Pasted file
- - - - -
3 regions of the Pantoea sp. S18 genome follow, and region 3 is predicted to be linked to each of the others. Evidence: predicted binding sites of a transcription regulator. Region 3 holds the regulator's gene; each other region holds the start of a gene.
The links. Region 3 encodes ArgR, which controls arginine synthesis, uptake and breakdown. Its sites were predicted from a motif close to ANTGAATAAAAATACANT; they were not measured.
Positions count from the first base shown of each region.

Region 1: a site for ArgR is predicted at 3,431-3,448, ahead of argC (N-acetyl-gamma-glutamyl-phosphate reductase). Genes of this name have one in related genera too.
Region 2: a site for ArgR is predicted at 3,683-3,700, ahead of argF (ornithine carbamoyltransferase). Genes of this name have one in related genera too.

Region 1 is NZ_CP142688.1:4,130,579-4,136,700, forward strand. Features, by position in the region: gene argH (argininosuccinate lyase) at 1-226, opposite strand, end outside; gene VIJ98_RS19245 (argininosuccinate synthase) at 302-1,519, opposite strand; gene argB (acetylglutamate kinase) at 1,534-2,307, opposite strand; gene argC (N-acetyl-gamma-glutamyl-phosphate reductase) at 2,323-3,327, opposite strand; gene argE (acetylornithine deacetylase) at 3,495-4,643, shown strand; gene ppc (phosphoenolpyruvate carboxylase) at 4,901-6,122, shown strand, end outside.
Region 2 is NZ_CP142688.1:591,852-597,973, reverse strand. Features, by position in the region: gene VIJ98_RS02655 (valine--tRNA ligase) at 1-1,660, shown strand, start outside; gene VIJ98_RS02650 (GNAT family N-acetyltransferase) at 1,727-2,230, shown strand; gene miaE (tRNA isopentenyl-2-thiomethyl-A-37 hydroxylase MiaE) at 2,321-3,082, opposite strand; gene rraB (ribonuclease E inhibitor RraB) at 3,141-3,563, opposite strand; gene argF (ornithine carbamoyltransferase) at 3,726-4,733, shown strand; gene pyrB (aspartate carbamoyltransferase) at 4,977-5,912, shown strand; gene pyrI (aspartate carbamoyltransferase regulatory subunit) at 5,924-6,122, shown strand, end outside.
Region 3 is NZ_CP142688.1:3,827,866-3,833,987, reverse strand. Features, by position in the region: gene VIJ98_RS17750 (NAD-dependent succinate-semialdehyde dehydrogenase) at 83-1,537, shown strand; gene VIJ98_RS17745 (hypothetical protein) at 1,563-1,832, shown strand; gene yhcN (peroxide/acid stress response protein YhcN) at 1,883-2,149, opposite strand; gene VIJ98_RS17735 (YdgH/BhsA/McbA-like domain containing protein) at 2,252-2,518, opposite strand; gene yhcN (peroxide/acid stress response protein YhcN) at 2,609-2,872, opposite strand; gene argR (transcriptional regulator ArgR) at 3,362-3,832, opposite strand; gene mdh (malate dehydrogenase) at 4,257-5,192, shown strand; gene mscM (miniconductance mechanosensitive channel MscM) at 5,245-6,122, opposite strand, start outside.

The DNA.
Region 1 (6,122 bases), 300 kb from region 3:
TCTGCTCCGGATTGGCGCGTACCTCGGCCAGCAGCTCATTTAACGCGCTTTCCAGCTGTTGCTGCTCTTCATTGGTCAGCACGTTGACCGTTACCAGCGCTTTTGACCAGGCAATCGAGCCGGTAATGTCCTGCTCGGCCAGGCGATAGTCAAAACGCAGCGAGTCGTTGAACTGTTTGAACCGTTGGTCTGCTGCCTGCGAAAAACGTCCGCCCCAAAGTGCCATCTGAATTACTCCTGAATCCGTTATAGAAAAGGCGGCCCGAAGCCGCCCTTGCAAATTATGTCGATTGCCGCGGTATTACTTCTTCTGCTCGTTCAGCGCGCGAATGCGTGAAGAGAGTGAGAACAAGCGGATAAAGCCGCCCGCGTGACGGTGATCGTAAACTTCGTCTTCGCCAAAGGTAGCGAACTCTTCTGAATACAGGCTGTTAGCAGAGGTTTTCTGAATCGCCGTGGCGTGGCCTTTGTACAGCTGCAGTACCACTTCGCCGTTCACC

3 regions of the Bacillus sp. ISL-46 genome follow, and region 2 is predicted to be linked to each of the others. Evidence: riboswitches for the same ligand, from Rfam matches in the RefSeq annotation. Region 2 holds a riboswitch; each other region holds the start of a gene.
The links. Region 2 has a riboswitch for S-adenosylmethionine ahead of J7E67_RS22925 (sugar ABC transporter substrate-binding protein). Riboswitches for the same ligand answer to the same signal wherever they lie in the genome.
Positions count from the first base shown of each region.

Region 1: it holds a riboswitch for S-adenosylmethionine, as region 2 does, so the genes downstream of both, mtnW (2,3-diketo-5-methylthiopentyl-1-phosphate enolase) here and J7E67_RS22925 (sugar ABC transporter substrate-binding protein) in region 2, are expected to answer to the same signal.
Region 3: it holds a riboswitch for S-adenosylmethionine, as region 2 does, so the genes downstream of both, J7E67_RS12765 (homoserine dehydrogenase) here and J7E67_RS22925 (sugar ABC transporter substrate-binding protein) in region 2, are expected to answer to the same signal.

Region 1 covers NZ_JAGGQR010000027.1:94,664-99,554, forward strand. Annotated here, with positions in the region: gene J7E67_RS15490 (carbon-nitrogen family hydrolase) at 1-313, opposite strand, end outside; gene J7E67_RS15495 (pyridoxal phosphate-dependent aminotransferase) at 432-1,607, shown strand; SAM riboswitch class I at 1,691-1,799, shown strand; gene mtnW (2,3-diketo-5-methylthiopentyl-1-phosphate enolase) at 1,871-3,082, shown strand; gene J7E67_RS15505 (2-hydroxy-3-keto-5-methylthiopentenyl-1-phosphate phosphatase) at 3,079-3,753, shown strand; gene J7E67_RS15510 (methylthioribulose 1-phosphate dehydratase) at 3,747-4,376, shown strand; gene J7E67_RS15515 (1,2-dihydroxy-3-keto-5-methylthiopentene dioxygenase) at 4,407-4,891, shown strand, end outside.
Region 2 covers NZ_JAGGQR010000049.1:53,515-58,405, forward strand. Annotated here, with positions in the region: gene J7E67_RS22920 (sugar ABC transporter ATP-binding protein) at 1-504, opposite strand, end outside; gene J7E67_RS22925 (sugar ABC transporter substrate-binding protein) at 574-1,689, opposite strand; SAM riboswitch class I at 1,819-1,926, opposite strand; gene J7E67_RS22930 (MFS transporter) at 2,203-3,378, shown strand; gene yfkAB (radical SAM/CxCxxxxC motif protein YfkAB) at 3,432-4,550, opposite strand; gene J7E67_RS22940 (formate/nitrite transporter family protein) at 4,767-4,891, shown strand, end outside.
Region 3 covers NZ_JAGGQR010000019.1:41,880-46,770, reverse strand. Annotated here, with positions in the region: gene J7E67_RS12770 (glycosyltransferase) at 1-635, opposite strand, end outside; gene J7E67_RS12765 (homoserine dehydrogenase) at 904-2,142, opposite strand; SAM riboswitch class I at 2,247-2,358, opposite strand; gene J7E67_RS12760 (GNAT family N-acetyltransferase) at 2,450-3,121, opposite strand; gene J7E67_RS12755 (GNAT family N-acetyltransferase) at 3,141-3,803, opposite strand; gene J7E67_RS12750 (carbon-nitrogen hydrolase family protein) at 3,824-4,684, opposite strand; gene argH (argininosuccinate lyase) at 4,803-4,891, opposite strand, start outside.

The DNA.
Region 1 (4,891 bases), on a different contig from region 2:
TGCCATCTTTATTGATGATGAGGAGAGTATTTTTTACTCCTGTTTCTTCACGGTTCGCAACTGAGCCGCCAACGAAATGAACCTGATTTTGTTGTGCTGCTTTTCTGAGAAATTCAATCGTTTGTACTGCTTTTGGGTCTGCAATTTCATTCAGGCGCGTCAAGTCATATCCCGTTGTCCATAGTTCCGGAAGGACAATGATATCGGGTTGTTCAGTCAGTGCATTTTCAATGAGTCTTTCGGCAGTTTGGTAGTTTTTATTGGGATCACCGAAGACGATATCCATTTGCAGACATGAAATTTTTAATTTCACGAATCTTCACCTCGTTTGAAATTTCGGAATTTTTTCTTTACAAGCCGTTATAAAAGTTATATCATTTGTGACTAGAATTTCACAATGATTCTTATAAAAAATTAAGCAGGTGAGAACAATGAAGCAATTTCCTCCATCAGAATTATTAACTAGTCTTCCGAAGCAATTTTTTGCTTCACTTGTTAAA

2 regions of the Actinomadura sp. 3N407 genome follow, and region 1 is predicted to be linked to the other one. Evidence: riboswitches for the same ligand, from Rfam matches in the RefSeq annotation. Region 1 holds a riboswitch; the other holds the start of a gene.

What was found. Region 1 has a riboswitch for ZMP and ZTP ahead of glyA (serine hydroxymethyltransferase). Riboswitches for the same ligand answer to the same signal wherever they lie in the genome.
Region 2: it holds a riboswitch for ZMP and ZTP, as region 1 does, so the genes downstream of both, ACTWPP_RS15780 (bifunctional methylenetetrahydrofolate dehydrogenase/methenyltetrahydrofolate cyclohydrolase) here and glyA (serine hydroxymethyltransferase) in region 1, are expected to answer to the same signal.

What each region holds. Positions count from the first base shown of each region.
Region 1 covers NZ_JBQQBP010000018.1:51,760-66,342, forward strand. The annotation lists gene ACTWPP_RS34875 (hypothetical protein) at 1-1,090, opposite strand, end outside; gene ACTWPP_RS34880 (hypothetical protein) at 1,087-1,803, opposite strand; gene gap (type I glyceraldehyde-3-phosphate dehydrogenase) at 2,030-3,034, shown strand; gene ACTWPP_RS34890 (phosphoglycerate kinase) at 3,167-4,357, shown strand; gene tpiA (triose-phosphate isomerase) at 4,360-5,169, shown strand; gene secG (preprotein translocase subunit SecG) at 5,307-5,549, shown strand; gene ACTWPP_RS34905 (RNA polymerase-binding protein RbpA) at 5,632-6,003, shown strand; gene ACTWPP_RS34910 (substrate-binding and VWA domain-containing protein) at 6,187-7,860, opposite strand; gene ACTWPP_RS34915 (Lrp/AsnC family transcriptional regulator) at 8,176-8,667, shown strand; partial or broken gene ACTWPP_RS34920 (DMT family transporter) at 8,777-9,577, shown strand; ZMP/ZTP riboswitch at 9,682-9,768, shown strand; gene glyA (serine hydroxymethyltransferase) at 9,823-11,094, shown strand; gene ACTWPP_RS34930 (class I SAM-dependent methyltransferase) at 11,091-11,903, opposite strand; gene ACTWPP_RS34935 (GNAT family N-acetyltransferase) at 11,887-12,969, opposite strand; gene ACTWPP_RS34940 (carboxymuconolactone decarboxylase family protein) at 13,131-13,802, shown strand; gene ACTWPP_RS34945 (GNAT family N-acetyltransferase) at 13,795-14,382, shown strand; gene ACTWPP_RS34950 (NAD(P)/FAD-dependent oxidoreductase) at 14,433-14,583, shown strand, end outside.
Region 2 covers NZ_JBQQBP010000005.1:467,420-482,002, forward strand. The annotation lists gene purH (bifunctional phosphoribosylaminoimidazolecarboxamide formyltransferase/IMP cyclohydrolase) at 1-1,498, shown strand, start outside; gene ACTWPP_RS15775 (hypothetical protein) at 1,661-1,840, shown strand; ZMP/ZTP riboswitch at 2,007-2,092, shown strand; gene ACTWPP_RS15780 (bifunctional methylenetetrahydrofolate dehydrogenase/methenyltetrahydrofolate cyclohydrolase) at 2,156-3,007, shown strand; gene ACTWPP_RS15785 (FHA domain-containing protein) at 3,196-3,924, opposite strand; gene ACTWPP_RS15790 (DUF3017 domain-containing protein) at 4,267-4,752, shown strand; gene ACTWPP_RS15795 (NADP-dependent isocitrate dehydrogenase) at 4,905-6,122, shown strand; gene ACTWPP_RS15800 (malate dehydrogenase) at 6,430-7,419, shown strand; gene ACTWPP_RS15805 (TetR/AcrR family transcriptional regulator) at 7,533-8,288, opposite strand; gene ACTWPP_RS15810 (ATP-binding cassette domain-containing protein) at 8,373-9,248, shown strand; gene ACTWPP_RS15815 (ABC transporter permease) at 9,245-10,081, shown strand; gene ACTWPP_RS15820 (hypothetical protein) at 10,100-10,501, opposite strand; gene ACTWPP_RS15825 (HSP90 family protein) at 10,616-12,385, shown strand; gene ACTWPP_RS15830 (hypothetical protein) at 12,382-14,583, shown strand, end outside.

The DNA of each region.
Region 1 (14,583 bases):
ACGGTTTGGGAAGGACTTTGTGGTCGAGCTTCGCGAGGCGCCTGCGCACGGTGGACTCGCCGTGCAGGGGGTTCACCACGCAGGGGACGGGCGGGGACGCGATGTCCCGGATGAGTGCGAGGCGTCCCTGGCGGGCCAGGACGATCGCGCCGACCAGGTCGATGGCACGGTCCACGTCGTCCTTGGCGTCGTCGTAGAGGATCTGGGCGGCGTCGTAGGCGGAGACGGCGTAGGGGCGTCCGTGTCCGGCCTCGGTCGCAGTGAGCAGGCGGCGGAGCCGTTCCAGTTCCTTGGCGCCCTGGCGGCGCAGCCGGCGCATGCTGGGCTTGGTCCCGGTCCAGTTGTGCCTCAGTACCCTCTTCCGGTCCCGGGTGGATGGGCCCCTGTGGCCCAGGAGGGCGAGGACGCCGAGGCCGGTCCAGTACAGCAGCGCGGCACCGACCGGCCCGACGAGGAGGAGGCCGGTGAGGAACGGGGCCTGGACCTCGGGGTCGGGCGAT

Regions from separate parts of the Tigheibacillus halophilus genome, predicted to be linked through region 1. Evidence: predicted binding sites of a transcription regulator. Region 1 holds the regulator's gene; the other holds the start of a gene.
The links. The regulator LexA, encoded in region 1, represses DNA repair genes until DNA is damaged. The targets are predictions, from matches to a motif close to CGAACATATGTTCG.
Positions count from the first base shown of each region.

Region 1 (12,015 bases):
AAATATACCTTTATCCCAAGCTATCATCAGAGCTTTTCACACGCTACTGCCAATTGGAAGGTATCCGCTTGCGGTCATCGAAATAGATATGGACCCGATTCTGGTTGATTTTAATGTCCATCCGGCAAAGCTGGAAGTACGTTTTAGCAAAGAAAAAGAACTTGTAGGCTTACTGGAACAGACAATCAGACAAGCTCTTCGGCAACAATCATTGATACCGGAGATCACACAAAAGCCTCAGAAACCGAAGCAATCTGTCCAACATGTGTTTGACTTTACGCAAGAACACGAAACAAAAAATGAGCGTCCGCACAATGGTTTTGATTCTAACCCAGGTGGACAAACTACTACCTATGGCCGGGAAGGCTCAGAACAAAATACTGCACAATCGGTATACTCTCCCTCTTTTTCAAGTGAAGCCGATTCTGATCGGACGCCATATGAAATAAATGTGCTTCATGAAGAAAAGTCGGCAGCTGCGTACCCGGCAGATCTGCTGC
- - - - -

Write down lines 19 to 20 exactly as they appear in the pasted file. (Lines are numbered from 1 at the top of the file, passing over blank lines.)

Region 3 covers NZ_JAGGQR010000019.1:41,880-46,770, reverse strand. Annotated here, with positions in the region: gene J7E67_RS12770 (glycosyltransferase) at 1-635, opposite strand, end outside; gene J7E67_RS12765 (homoserine dehydrogenase) at 904-2,142, opposite strand; SAM riboswitch class I at 2,247-2,358, opposite strand; gene J7E67_RS12760 (GNAT family N-acetyltransferase) at 2,450-3,121, opposite strand; gene J7E67_RS12755 (GNAT family N-acetyltransferase) at 3,141-3,803, opposite strand; gene J7E67_RS12750 (carbon-nitrogen hydrolase family protein) at 3,824-4,684, opposite strand; gene argH (argininosuccinate lyase) at 4,803-4,891, opposite strand, start outside.

The DNA.